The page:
The Nature Conservancy of Canada acquired a property at Tusket River, Nova Scotia as part of its ongoing efforts to protect private lands. It is a major player in the new project. (Mike Dembeck)

Canada boosts conservation of habitats in private hands


There are people across Canada who strive try to protect ecologically sensitive landscapes they own, and now, they may get help from a new program funded by the Canadian government. It has pledged a $100 million program that will result in the conservation of 200,000 hectares of land that are home to species at risk.

In some cases private land will be donated. In others it will bought or an agreement will be struck with landowners to ensure the land is protected from future development. This is a model already extensively used by the Nature Conservancy of Canada which will be a major player in this Natural Heritage Conservation Program, working with other conservation groups.

Lands that will be protected are located in southern Canada, as is this property at Abrams Village in Prince Edward Island. (Sean Landsman)

A focus on ‘where we’re losing wildlife species’

“So, the types of places that we’re going to be focused on will be southern Canada, where nature in Canada is disappearing the most rapidly, where we’re losing wildlife species,” says Dan Kraus, a senior biologist with the Nature Conservancy of Canada. “We’ll be looking at protecting places that harbour endangered species, also looking at creating corridors or linkages for wildlife between some of our existing provincial and national parks as well.”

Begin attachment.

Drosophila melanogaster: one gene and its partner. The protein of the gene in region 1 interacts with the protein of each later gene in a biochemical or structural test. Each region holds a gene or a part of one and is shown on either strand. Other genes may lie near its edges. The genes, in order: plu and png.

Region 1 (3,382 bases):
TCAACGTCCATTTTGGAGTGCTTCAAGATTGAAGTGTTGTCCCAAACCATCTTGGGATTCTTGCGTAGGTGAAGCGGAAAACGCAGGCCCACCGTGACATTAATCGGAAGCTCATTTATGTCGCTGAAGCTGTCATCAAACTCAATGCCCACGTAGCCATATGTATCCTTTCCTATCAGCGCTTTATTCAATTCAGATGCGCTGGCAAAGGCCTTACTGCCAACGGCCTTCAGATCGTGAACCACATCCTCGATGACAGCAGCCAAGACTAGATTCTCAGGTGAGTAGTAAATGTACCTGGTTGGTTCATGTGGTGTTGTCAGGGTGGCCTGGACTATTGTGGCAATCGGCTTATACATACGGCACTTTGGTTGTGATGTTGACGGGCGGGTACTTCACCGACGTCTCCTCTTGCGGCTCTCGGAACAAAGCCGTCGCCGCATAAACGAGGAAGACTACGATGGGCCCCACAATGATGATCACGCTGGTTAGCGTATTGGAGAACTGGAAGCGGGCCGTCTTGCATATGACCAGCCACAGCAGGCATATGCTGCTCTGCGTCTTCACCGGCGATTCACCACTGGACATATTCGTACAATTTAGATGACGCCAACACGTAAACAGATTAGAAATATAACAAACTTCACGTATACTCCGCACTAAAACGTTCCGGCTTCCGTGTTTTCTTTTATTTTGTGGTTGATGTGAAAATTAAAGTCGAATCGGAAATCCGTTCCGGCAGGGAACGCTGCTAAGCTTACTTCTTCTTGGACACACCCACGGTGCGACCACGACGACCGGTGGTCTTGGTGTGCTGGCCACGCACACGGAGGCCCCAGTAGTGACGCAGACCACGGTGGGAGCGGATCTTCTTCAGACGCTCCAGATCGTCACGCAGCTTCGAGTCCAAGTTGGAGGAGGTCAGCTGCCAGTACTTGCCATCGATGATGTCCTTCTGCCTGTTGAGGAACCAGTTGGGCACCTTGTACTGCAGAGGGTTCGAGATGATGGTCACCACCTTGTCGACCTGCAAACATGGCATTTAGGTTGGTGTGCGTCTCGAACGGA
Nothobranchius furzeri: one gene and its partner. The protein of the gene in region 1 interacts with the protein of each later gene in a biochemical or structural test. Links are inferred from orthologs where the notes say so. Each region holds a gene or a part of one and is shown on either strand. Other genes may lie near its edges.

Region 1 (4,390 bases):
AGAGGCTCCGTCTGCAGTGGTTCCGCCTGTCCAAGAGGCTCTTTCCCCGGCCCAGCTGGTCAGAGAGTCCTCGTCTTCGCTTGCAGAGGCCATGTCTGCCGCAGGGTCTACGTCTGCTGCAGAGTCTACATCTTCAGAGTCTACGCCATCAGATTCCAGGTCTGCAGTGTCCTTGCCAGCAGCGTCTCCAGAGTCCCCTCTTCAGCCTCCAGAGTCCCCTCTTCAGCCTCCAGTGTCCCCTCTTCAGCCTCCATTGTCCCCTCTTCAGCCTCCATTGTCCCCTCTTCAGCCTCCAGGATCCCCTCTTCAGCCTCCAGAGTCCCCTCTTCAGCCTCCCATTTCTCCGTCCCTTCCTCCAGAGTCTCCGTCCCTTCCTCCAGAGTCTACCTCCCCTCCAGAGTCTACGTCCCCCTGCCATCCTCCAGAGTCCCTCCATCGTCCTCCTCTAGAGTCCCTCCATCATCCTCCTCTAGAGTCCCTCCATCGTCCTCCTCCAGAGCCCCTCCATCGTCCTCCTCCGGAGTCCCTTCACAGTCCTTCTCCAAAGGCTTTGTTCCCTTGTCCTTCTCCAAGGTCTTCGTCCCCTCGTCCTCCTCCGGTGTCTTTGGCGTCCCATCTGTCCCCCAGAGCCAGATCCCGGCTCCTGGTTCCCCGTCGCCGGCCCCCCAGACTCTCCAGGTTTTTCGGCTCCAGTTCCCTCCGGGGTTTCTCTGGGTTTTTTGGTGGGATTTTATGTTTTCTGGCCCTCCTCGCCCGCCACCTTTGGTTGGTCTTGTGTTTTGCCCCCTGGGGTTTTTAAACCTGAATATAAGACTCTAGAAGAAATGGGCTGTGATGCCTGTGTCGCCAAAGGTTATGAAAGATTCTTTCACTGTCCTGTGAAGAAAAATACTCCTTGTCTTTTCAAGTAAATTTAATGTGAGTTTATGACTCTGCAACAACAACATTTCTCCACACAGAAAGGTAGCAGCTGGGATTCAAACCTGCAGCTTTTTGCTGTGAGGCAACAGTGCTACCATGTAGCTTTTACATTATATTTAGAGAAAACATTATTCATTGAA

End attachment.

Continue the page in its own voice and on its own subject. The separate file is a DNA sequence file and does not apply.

This initiative will contribute to Canada’s goal to protect 17 per cent of land and freshwater by the year 2020. To date, Canada has only protected 11 per cent.

The focus will be on forested lands, wetlands, and other areas of rich biodiversity. (Nature Conservancy of Canada)

Nature provides many services

Kraus thinks that people are increasingly aware of the importance of protecting nature. “A lot of the places that the Nature Conservancy has protected in southern Canada and a lot of the places that we will protect under the Natural Heritage Conservation Program, they’re not just important for nature. They have rare species, they support migratory birds, but they also provide what scientists sometimes call ecological services (or) benefits to communities.

“They’re certainly places where people can go and enjoy nature…but things like wetlands provide important services like holding back floodwaters, forests…cool the air and absorb pollution. So. these are places that are important not just from a perspective of wildlife and ecosystems, but also for the well-being of Canadians in the future.”

Dan Kraus explains how important habitats will be protected under Canada’s new Natural Heritage Conservation Program.

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